This is a sad story.
Thirty-two-year-old Krista Stryland, a successful Toronto real estate agent and mother, went to a private clinic for liposuction…
Hours later, court documents allege, she lay in a recovery room for 30 minutes without vital signs after a procedure that drained fat from 23 incisions in six different parts of her body.
She was pronounced dead in hospital on Sept. 20, 2007. Her sister says she was a size 6. She says the doctor should have told her that she did not need liposuction…
Stryland’s family has raised several concerns with the college, including [Dr.] Yazdanfar’s alleged failure to warn of risks, leaving Stryland “with the impression that this was a routine benign procedure.”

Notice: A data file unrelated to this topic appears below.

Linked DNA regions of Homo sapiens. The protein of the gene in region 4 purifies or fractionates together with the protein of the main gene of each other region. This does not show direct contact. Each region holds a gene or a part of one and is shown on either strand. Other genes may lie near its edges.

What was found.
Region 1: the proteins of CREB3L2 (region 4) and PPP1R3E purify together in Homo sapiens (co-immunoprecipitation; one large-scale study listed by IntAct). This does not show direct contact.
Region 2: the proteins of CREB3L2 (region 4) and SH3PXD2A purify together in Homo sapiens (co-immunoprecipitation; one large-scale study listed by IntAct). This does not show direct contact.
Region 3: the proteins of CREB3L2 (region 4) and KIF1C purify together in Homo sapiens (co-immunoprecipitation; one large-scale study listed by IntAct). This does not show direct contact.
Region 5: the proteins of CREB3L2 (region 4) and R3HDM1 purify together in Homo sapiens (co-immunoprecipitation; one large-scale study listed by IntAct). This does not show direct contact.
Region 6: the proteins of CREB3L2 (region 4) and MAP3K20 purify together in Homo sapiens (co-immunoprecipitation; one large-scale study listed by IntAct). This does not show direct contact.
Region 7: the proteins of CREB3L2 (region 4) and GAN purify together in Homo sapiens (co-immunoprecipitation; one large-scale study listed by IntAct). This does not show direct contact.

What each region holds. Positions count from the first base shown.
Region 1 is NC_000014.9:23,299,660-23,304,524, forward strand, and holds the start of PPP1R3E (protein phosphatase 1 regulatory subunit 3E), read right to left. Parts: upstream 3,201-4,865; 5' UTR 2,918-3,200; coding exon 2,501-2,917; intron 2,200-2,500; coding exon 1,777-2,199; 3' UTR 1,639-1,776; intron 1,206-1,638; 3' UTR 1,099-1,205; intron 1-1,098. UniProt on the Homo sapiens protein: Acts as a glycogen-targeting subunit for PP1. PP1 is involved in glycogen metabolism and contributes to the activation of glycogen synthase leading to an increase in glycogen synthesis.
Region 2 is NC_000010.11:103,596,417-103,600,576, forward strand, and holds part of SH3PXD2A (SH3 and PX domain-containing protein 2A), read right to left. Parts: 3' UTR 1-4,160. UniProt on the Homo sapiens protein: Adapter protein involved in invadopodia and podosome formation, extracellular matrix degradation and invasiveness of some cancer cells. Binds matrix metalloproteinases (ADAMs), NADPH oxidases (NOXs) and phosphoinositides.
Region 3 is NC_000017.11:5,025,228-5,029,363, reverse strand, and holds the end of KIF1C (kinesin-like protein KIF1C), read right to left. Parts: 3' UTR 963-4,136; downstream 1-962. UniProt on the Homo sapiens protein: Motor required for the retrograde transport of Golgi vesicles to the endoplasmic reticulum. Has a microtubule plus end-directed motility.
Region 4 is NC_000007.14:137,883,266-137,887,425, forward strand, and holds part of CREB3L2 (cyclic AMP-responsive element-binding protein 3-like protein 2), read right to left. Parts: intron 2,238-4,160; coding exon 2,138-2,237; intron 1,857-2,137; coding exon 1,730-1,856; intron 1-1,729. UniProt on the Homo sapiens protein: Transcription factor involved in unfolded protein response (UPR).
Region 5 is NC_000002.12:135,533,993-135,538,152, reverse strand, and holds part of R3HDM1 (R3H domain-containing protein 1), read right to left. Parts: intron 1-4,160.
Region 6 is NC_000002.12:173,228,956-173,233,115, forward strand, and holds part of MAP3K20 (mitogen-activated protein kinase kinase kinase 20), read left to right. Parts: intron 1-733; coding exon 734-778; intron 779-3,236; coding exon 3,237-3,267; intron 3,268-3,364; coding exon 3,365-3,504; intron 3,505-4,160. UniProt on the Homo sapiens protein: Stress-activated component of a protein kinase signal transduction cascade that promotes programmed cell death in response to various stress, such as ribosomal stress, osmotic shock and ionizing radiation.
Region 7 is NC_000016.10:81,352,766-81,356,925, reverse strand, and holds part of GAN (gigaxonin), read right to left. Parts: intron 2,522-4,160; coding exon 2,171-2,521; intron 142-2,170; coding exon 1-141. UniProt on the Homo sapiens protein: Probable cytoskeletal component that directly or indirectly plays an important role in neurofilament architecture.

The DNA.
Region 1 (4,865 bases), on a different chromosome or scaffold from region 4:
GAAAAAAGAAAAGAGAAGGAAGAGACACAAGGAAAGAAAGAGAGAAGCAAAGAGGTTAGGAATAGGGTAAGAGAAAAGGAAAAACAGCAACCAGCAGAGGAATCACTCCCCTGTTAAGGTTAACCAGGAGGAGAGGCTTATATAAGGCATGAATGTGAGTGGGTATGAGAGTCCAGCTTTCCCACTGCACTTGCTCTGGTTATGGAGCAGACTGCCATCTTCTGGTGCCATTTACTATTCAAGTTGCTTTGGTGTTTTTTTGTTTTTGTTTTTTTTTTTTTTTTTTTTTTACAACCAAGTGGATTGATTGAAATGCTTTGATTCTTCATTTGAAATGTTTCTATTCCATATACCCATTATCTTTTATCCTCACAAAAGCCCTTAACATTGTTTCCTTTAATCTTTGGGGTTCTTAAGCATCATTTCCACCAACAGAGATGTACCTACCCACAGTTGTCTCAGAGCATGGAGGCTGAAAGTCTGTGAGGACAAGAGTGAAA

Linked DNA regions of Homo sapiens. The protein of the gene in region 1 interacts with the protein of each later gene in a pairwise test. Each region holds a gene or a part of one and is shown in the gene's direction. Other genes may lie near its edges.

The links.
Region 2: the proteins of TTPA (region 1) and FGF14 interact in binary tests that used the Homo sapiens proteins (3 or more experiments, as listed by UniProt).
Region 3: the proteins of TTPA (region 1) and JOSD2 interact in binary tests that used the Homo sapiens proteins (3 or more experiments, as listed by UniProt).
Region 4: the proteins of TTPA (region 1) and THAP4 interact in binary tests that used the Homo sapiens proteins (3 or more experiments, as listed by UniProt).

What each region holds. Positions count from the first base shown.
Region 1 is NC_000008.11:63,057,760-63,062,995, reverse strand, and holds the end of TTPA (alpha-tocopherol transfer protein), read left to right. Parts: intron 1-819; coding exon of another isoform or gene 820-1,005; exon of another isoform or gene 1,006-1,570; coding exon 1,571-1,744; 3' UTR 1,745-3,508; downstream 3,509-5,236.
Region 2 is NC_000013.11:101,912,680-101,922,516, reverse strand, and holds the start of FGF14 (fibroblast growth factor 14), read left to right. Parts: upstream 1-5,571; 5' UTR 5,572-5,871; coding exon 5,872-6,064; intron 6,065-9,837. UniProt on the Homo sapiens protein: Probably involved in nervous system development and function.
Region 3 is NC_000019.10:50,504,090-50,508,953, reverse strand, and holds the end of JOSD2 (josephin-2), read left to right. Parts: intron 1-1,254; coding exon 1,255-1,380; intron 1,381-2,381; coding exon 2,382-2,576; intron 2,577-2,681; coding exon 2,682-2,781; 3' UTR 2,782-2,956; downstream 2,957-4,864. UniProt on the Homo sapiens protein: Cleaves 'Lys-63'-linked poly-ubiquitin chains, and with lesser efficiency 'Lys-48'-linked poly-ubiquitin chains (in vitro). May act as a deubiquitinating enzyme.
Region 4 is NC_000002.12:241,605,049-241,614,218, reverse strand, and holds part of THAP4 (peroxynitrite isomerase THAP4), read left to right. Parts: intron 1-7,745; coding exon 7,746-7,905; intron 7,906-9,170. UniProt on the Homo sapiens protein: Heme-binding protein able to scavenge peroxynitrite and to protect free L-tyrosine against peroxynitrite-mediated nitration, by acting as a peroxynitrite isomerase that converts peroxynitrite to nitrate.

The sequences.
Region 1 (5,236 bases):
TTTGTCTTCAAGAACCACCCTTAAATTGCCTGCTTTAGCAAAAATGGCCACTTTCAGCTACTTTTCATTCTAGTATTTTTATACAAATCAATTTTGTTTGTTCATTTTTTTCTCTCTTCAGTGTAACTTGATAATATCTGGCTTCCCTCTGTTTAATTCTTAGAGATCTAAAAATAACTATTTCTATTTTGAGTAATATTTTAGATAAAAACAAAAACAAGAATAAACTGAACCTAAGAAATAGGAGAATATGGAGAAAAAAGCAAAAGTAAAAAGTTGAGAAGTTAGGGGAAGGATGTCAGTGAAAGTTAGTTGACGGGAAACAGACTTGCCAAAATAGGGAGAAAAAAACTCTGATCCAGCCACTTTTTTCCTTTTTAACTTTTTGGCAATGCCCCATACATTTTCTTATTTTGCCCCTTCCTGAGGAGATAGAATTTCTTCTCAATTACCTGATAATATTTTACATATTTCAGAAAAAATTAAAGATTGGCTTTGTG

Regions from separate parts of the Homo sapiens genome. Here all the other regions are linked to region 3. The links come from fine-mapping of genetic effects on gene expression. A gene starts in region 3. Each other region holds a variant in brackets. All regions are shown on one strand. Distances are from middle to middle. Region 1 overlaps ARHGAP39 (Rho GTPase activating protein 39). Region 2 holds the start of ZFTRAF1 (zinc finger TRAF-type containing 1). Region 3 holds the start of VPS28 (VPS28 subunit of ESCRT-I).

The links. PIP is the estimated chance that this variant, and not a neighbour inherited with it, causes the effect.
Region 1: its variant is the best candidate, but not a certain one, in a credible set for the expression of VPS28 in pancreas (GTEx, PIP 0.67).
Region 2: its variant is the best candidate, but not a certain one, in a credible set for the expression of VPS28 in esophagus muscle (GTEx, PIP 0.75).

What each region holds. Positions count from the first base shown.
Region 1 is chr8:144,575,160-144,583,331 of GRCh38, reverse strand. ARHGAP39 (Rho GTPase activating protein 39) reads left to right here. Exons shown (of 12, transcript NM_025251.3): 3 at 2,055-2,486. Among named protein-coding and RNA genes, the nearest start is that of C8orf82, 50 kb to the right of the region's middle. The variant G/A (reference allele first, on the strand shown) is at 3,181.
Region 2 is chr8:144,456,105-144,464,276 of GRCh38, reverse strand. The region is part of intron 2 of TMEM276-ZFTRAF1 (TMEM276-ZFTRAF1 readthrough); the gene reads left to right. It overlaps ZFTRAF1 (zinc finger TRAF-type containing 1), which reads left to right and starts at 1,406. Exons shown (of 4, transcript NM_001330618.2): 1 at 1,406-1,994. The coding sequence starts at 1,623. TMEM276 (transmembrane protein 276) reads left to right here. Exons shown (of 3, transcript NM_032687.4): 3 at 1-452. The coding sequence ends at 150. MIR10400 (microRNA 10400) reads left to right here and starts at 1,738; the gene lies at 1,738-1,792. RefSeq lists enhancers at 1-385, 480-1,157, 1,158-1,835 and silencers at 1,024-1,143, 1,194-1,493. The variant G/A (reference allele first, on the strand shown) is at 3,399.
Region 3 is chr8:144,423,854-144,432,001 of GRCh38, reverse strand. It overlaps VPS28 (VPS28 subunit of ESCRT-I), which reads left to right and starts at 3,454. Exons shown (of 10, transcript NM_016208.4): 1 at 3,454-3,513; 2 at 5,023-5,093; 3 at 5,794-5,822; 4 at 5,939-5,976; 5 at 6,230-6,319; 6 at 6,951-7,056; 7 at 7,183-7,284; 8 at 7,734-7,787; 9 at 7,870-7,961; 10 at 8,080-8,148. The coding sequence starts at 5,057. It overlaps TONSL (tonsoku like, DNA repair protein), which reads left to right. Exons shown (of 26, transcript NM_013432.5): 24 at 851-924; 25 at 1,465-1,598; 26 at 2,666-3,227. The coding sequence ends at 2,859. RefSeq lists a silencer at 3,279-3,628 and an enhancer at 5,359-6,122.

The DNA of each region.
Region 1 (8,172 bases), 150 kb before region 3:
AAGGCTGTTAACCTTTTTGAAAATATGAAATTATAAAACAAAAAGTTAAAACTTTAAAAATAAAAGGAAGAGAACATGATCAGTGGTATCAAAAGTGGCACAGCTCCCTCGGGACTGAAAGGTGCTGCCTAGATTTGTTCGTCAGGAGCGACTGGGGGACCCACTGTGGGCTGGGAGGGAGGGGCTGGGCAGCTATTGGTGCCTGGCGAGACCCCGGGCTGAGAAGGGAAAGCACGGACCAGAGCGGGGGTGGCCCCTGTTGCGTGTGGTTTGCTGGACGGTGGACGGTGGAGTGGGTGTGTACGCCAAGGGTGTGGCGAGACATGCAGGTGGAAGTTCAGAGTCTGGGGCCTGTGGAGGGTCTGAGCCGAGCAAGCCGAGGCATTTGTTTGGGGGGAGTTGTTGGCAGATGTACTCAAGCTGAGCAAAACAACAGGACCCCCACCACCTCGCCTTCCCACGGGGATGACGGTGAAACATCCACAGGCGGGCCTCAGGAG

I was speaking last week with a woman who, a few years ago, considered an abortion. During her consultation, the nurse asked her if she wanted to be made aware of the risks. The woman said she did, and that answer was received with a look of confusion. “I guess most people don’t care to know,” the woman said during our recent conversation. The nurse granted the request, handing the woman a pamphlet that touched on post-partum depression and what to do in case of excessive bleeding or cramping.
What right is a woman exercising when she chooses not to know? Perhaps it’s the right to cover her ears and sing, “la-la-la!” One thing is certain: informed consent is impossible if the information is optional, and scant at that.by